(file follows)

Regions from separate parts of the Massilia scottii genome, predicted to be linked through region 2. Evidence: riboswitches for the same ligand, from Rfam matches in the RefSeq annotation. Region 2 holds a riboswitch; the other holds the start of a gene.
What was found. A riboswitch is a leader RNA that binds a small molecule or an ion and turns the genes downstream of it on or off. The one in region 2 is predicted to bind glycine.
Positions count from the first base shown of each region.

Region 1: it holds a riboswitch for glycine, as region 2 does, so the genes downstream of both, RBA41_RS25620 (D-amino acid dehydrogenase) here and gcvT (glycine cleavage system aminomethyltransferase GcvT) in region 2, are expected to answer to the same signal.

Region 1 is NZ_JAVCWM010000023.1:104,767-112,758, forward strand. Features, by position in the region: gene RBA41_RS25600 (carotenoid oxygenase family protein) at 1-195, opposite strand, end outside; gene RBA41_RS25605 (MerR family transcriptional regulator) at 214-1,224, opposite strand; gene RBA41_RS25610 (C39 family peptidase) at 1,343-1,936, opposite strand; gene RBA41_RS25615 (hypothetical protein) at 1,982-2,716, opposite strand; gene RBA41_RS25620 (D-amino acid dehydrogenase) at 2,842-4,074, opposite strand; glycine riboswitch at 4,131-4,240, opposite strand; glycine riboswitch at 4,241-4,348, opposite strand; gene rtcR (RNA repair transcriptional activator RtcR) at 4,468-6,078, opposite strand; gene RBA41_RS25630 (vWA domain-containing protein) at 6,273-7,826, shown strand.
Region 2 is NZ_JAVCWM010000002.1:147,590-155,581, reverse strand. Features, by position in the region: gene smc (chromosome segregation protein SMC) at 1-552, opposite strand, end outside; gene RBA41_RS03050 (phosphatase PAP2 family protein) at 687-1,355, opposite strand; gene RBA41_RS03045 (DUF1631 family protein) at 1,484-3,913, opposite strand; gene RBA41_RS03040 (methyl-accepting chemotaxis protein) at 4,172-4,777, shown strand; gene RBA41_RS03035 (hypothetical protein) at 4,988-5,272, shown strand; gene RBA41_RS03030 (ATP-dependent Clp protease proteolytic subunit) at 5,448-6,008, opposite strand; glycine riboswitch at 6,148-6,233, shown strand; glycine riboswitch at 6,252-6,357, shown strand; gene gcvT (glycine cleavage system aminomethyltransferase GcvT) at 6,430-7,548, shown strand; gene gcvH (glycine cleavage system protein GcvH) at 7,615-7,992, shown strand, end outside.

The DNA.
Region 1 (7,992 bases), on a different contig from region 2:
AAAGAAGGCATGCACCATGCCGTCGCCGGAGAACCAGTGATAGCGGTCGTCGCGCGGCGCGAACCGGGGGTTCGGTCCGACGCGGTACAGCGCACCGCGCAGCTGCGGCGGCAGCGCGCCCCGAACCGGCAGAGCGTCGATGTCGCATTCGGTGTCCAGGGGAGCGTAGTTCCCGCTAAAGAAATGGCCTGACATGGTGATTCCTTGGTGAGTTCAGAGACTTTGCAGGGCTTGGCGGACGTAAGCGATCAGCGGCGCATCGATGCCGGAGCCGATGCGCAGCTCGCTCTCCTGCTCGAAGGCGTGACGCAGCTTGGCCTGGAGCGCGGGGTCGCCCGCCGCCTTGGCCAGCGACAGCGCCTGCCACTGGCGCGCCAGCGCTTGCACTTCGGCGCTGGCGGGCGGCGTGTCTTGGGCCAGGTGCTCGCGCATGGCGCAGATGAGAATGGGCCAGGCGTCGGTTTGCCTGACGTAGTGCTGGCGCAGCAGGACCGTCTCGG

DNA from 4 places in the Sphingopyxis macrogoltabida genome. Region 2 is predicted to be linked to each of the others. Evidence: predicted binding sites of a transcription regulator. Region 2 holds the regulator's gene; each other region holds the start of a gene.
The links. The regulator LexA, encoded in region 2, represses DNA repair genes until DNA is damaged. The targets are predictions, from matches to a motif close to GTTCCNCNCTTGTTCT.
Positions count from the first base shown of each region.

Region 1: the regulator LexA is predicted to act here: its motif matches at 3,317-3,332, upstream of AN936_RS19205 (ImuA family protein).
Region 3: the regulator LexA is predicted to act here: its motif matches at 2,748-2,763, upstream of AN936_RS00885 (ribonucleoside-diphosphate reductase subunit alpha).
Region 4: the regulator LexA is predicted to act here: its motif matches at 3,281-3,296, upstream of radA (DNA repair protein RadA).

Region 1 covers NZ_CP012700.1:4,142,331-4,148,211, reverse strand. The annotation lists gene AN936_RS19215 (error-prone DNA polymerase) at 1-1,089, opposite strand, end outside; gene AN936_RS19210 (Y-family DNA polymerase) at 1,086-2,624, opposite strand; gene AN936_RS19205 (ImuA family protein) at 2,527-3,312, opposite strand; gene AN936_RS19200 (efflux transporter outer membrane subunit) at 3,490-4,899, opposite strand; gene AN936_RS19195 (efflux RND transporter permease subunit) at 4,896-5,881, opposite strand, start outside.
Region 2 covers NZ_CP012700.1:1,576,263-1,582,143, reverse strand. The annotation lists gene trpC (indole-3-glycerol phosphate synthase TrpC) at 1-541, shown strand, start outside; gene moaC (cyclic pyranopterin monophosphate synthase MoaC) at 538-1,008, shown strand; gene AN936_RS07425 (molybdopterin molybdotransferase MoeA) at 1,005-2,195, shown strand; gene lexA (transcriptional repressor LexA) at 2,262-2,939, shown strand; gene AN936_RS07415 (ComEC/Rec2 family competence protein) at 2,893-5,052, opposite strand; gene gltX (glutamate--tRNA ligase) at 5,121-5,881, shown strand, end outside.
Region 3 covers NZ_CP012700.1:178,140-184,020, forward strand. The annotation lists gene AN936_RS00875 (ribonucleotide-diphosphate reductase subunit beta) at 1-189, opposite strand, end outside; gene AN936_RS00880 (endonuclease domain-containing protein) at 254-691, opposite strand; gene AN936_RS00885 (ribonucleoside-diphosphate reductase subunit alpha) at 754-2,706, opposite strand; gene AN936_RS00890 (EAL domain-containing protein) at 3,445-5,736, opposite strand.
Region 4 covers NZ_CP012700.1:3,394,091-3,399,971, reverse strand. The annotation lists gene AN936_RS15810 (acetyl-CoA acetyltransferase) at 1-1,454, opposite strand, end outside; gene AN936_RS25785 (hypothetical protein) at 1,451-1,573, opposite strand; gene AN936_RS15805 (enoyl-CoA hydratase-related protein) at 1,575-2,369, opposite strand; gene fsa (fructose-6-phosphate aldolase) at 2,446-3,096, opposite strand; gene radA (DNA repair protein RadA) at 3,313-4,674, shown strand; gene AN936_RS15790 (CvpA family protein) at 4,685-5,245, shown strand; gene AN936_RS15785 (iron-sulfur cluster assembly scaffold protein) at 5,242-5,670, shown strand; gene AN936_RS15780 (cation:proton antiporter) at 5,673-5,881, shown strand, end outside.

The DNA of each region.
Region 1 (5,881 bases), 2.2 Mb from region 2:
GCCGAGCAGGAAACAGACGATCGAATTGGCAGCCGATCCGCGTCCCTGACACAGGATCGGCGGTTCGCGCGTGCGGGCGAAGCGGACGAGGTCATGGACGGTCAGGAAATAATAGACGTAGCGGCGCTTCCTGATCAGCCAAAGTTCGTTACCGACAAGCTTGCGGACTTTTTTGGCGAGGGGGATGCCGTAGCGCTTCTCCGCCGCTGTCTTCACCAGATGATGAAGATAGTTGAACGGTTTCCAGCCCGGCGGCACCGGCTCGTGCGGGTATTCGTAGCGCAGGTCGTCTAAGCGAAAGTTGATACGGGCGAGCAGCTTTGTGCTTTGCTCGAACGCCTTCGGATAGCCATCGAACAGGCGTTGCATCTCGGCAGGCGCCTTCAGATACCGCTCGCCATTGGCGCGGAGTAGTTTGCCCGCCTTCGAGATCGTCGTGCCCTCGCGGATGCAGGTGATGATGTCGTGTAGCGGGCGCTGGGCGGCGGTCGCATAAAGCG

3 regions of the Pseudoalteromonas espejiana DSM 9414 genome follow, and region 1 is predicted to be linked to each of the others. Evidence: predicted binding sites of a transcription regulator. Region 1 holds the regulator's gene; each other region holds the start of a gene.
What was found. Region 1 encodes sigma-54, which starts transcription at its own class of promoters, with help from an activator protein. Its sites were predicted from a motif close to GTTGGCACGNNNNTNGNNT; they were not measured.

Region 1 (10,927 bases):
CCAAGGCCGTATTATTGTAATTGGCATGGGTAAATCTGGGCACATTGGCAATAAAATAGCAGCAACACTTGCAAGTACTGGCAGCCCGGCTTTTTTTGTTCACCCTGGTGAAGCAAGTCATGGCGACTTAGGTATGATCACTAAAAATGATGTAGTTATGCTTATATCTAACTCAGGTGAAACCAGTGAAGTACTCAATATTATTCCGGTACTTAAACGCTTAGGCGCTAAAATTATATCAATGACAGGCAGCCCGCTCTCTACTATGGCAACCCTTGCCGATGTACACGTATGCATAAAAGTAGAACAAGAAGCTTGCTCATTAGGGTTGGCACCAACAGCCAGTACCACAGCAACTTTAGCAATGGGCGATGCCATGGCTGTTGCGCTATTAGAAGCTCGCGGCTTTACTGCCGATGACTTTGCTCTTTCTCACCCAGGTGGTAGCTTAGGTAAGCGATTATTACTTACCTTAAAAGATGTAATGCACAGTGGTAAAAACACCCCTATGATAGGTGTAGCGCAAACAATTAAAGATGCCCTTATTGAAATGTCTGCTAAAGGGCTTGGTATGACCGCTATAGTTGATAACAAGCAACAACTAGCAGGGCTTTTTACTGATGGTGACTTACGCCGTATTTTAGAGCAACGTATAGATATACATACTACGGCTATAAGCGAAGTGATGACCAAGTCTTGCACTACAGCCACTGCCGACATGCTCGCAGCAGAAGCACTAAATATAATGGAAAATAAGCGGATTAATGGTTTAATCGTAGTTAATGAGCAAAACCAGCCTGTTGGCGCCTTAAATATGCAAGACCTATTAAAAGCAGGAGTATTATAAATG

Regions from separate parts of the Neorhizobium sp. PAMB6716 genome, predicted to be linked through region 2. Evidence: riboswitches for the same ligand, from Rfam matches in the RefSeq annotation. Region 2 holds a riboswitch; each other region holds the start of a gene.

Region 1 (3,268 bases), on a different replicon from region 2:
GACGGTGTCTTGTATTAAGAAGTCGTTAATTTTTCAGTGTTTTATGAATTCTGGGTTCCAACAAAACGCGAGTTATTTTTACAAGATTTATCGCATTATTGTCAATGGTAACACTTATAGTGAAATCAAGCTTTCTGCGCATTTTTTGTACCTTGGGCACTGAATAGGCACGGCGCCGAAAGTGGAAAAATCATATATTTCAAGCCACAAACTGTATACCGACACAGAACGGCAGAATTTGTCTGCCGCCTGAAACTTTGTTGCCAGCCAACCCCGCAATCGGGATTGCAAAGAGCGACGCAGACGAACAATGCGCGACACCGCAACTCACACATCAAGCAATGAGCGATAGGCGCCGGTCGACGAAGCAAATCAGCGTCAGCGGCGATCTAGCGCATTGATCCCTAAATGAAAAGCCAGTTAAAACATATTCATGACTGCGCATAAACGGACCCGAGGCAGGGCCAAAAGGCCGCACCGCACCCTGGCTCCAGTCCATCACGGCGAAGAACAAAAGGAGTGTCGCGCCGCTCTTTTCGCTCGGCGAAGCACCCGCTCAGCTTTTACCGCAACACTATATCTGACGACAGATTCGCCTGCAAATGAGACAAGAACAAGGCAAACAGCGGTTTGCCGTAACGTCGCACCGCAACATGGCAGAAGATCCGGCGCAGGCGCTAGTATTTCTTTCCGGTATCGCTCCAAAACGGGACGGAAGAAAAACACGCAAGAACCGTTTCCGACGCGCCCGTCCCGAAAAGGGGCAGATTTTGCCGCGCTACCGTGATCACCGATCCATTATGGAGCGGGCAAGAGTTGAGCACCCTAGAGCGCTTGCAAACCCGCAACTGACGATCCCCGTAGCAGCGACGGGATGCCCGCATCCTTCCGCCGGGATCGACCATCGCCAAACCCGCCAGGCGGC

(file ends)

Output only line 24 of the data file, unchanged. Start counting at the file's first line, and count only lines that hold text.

What was found. Region 1 encodes sigma-54, which starts transcription at its own class of promoters, with help from an activator protein. Its sites were predicted from a motif close to GTTGGCACGNNNNTNGNNT; they were not measured.